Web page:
Information manipulation theory: A replication and assessment

Scott Jacobs, Edwin J. Dawson, Dale Brashers

Research output: Contribution to journalArticlepeer-review


Information manipulation theory (IMT) applies Grice's (1975; 1989) conversational maxims to the design of deceptive messages, but ignores the role of implicatures in deception. As a result, IMT proposes a dubious editing model of deception and an implausible conception of what it is that makes a deceptive message misleading. An alternative model, based on Grice's theory of implicature, proposes that deception involves the manipulation of information so as to generate false implicatures. McCornack's (1992; McCornack et al., 1992) studies are replicated with the inclusion of explicit checks to determine the covertness of the purported deceptive messages and to check manipulation of information-type (Quantity, Quality, Relevance, and Manner violations). None of the results are consistent with IMT predictions. Instead, the results uniformly support a model of deceptive message design based on conversational implicature.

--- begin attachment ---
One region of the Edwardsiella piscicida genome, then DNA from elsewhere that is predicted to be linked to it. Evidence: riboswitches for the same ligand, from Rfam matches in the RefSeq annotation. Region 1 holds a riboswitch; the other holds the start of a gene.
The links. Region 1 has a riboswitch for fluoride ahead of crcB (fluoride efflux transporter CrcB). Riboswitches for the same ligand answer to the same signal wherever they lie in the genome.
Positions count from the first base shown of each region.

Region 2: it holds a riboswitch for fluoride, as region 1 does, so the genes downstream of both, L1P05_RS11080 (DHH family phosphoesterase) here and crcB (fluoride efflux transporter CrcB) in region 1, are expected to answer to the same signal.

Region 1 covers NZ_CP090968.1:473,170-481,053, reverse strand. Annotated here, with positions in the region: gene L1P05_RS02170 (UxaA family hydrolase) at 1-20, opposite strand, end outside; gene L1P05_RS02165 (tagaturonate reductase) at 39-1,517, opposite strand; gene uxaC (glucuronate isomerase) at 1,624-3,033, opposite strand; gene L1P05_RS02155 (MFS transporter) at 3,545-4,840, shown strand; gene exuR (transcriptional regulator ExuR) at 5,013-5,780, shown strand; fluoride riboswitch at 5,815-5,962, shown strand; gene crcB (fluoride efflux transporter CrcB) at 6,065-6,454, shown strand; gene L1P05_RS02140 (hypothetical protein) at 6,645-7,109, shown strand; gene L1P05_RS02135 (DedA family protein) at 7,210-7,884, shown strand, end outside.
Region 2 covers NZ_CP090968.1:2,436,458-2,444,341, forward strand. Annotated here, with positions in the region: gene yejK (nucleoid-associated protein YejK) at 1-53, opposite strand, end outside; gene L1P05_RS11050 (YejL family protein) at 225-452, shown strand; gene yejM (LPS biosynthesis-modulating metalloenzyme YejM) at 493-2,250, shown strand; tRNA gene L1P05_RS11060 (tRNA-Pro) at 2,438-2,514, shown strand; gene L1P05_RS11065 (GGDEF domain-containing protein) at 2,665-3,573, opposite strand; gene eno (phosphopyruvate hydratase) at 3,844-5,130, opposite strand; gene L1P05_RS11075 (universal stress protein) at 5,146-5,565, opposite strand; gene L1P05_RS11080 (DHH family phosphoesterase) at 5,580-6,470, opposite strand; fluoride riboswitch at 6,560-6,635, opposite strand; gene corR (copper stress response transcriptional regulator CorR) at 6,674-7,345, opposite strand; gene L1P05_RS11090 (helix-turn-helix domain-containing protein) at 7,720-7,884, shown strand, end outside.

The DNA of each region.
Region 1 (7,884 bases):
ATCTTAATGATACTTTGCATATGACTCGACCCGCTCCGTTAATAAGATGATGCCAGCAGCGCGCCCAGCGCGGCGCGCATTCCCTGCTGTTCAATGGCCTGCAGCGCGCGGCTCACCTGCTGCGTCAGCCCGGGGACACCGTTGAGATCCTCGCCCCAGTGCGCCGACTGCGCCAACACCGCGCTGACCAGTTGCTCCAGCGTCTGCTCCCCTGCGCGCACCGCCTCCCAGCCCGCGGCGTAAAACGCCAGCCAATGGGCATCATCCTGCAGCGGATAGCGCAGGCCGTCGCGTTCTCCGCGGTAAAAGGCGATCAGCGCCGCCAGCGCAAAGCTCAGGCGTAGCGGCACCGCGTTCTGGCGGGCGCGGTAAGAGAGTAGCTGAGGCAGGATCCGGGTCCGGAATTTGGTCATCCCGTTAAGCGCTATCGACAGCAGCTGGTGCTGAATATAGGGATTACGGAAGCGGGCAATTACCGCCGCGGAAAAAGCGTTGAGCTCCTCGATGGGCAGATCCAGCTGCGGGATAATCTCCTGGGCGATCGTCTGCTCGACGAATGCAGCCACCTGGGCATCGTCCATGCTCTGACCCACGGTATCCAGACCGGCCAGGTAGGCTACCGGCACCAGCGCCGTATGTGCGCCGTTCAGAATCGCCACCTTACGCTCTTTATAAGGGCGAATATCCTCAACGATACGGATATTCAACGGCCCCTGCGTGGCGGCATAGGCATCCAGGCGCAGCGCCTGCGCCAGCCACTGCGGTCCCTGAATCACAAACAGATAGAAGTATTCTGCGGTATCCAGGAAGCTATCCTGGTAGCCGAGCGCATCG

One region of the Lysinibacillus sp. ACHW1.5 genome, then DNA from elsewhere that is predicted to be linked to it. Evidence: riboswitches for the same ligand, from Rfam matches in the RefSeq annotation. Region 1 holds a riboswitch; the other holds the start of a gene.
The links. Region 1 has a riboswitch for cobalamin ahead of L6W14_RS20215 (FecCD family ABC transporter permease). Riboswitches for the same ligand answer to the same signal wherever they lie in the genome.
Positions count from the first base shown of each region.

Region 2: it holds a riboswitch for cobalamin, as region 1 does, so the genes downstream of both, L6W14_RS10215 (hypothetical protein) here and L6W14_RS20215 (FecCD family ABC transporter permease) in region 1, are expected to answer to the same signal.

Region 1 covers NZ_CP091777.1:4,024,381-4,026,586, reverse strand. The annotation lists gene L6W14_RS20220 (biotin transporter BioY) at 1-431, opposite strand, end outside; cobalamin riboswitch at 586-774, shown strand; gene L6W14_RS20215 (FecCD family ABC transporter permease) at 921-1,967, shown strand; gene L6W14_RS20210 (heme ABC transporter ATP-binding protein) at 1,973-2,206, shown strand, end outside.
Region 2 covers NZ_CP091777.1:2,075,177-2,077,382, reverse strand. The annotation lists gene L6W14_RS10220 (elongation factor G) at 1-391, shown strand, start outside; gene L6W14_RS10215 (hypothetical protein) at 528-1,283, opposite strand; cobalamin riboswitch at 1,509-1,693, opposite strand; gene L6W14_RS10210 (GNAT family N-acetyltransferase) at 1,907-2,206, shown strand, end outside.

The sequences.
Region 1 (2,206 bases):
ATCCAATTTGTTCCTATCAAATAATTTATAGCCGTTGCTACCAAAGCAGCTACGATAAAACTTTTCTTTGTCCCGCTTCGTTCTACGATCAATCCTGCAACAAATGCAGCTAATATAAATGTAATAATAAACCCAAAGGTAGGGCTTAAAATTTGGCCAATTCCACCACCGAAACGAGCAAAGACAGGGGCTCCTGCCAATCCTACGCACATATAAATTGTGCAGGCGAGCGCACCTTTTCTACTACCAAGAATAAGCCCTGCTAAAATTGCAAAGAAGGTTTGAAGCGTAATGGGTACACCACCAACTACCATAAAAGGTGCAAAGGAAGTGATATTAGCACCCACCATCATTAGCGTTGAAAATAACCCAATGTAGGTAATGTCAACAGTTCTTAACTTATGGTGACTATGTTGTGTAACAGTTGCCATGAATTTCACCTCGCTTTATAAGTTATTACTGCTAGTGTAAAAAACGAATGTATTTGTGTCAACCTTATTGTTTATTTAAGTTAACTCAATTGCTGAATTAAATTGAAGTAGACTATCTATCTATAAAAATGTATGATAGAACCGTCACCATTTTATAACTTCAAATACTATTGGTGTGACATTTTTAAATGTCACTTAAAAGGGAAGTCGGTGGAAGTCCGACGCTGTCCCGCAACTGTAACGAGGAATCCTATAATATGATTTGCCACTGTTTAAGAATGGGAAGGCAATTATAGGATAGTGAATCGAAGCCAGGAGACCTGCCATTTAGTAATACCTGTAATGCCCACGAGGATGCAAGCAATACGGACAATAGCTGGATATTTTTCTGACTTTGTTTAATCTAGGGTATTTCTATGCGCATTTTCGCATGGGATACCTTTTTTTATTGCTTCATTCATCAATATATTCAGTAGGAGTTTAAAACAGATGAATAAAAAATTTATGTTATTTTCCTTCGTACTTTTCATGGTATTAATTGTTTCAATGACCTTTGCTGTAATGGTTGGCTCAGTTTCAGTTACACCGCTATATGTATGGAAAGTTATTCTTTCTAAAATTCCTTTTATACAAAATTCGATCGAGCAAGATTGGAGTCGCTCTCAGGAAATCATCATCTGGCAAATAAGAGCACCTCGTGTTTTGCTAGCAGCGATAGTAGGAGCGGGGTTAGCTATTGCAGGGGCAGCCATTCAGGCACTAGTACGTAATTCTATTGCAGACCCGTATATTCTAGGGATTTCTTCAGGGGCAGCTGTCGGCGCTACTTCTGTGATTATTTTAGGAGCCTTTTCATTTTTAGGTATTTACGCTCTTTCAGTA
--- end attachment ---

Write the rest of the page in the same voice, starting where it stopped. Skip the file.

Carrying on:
Original languageEnglish (US)
Pages (from-to)70-82
Number of pages13
JournalCommunication Monographs
Issue number1
StatePublished - Mar 1996
Externally publishedYes

ASJC Scopus subject areas

  • Communication
  • Language and Linguistics


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